On January 6, 2015, same-sex marriage became legal in the state of Florida as a result of a U.S. District Court opinion that concluded that Florida’s ban on same-sex marriage was unconstitutional. Then, on June 26, 2015, the U.S. Supreme Court concluded in the landmark decision of Obergefell v. Hodges that it is unconstitutional for any state to ban same-sex marriage. This was a landmark victory for same-sex couples seeking equal treatment under the law, but some uncertainty remains regarding what happens when same-sex couples decide to divorce. It is critical to ensure that you understand the specific contours of your rights and that you are treated appropriately. Fort Lauderdale divorce attorney Carmen G. Soto has over 15 years of experience assisting South Florida residents with family law matters, including divorce, timesharing arrangements, child support, property division, alimony, paternity, step-parent adoption, and modifications to final judgments. We offer a flexible payment plan to accommodate the financial circumstances of our clients, and our staff speaks Spanish at your convenience.Understanding the Rights Provided by Same-Sex Marriage
According to the 2010 census, there are almost 50,000 same-sex couples in Florida. The UCLA Williams Institute predicts that during the next three years there will be at least 25,000 same-sex marriage ceremonies. Moreover, a previous state law that prevented Florida courts from recognizing same-sex marriages performed in other states has been invalidated. At this point in time, divorces by same-sex partners are treated exactly the same as opposite sex partners are.
Although there formerly was a lack of clarity regarding the right of same-sex couples to seek divorces in Florida, the U.S. Supreme Court’s decision in Obergefell v. Hodges made it clear that states cannot disallow marital rights to couples in a same-sex marriage, including the right to seek a divorce. Two major issues involved in many divorce proceedings are timesharing arrangements and the division of assets.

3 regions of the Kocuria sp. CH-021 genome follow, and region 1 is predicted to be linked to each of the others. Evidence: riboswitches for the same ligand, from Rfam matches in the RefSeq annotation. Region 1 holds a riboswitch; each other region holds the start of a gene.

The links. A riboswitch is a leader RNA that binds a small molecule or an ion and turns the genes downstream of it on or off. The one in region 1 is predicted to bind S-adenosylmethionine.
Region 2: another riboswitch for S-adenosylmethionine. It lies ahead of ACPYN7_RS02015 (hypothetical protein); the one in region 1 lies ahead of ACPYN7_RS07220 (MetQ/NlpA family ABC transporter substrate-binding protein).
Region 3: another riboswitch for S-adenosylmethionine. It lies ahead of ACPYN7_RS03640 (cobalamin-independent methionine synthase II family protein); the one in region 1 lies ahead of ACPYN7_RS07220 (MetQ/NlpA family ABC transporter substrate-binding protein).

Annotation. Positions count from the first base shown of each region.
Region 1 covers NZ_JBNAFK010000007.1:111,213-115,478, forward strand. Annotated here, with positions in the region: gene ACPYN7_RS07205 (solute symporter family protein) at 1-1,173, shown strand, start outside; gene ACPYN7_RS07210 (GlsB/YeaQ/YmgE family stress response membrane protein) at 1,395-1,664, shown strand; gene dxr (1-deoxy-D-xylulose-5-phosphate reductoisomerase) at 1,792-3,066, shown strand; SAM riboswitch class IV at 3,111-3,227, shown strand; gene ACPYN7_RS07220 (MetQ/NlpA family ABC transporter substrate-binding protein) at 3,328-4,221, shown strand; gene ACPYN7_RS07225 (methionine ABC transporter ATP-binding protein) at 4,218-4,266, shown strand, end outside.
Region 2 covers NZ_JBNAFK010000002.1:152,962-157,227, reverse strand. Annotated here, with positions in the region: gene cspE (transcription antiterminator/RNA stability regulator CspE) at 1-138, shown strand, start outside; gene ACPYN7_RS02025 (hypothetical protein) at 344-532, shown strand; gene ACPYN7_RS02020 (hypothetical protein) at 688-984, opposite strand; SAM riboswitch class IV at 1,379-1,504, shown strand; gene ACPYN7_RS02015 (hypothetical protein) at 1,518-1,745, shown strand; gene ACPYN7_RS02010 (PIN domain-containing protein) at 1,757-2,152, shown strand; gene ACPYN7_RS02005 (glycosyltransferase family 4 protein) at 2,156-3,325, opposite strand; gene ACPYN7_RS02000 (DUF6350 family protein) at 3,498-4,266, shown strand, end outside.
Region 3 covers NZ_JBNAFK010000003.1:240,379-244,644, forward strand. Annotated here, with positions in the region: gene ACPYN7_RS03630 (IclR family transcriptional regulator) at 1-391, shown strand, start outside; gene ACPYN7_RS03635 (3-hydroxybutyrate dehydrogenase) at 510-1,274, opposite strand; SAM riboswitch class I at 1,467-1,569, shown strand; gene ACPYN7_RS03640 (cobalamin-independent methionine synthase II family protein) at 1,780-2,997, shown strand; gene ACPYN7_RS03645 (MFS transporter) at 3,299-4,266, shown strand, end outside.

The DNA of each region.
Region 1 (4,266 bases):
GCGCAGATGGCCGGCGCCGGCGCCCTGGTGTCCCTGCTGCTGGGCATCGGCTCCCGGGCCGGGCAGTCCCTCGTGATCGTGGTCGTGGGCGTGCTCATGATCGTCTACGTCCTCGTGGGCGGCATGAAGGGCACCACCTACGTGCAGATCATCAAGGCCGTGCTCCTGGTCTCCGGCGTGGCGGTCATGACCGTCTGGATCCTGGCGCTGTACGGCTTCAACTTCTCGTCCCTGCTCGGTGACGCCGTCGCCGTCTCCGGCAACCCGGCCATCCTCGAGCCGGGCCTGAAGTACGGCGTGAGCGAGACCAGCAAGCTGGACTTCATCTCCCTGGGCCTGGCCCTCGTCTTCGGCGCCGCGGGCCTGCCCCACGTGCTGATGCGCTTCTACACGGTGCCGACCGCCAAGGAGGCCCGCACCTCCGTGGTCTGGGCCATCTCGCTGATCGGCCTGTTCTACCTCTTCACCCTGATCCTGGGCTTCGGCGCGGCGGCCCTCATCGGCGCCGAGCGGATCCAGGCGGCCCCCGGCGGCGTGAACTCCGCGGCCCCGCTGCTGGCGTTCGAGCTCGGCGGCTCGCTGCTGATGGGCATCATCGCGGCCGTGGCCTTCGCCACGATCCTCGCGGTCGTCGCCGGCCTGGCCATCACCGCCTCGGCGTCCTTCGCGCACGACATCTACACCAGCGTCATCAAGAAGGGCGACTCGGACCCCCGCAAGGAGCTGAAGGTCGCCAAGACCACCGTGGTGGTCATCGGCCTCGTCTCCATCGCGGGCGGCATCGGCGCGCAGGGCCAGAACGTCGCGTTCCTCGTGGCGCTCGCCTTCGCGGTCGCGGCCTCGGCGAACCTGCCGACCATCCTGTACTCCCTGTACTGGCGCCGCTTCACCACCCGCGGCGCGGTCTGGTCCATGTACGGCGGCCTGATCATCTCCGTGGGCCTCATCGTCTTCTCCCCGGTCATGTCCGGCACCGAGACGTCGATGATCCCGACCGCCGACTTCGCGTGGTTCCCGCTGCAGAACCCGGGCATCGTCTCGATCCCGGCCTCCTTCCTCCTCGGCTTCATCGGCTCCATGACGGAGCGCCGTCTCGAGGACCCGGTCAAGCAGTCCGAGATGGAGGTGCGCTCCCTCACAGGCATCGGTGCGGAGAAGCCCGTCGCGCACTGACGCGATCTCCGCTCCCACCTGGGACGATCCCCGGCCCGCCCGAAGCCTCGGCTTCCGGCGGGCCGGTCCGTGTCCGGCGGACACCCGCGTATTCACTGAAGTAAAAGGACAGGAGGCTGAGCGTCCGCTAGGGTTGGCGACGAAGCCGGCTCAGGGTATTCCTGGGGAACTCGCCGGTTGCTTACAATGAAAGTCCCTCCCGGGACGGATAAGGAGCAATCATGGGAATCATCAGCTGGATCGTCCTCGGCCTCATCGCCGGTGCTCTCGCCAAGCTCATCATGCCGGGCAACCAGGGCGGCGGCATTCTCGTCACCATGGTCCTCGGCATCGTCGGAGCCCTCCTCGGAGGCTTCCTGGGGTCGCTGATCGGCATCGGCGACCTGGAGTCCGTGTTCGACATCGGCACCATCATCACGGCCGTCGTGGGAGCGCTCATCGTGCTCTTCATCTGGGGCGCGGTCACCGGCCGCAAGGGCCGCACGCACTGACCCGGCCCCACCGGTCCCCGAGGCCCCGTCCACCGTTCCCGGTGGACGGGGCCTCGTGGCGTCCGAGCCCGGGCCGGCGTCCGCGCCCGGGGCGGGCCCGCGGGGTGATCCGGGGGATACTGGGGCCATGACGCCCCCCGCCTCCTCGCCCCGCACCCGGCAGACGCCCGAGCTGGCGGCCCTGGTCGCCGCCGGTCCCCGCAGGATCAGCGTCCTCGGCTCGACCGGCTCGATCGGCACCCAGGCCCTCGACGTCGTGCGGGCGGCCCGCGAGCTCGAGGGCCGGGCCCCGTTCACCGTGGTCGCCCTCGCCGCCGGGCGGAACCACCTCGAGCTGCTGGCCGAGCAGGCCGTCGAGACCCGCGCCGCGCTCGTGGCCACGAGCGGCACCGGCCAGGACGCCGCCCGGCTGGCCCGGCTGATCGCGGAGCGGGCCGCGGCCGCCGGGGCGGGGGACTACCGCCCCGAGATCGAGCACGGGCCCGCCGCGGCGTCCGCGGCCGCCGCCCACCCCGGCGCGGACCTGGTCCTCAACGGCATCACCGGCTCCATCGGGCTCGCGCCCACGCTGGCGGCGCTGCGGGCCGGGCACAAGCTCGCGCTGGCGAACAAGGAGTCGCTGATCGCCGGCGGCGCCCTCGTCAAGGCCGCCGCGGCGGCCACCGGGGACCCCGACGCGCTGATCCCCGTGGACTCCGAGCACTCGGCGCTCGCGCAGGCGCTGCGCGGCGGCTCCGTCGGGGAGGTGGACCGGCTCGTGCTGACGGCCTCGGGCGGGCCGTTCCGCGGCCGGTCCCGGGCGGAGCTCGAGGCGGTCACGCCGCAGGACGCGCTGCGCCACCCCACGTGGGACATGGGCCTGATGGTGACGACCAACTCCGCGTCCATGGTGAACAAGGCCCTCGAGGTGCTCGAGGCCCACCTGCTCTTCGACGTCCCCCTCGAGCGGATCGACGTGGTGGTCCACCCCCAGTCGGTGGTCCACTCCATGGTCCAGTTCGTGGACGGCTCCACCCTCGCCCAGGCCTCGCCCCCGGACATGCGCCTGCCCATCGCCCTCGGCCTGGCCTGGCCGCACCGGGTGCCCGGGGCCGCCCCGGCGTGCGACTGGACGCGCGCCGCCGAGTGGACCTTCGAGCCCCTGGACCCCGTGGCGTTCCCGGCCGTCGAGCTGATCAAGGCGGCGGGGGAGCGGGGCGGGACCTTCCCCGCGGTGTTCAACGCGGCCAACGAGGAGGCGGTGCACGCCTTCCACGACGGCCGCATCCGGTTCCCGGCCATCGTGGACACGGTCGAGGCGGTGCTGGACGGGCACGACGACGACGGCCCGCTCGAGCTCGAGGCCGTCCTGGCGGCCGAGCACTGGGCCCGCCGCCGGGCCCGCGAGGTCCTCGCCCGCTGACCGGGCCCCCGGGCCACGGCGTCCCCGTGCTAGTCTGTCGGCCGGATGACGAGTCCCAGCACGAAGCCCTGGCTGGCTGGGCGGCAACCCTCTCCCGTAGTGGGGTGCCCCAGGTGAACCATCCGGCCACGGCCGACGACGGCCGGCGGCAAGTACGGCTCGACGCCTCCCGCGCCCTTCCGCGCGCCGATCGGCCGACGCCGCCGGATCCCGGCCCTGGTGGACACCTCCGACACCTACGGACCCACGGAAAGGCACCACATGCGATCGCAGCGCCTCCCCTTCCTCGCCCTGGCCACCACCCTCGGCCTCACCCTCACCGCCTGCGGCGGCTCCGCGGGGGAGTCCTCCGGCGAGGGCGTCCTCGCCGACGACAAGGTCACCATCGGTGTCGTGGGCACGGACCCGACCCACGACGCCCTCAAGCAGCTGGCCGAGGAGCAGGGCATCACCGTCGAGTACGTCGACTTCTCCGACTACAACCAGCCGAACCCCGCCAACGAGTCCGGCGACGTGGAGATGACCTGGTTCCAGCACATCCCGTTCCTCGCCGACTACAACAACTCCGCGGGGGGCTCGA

When children are involved in a separation or divorce, it can be difficult for everyone involved. Parents take pride in protecting the best interests of their children, but they may not agree on how that should be done. If one spouse in a same-sex marriage is the biological mother or father of a child, but the other partner has not adopted the child, the biological parent will generally have an advantage in a timesharing dispute. If neither parent is a biological parent, the court will consider a number of factors when determining how to award custody between the divorcing spouses in a same-sex marriage. In situations in which both parents are legal guardians, the court will grant timesharing to each of them. Decisions regarding visitation rights and scheduling will be based on the best interests of the child.Discuss Your Divorce Proceeding with a Fort Lauderdale Attorney
At the Law Offices of Carmen G. Soto, we are ready to assist spouses in a same-sex marriage with interpreting the evolving area of law governing their rights in marriage, divorce, and other family law matters. Compassionate Fort Lauderdale divorce lawyer Carmen G. Soto is prepared to help you further your interests. We are conveniently located across the street from the new Broward County courthouse, which means that we do not need to charge clients for parking or travel fees when we go to court on their behalf. Family law attorney Carmen G. Soto serves people throughout Broward County, including in Fort Lauderdale, Pembroke Pines, Hollywood, Miramar, Coral Springs, Pompano Beach, Davie, Plantation, Sunrise, Lauderhill, Weston, Tamarac, Margate, Hallandale Beach, Lauderdale Lakes, and other cities. To schedule a free consultation, call us at 954-523-0703 or contact us online.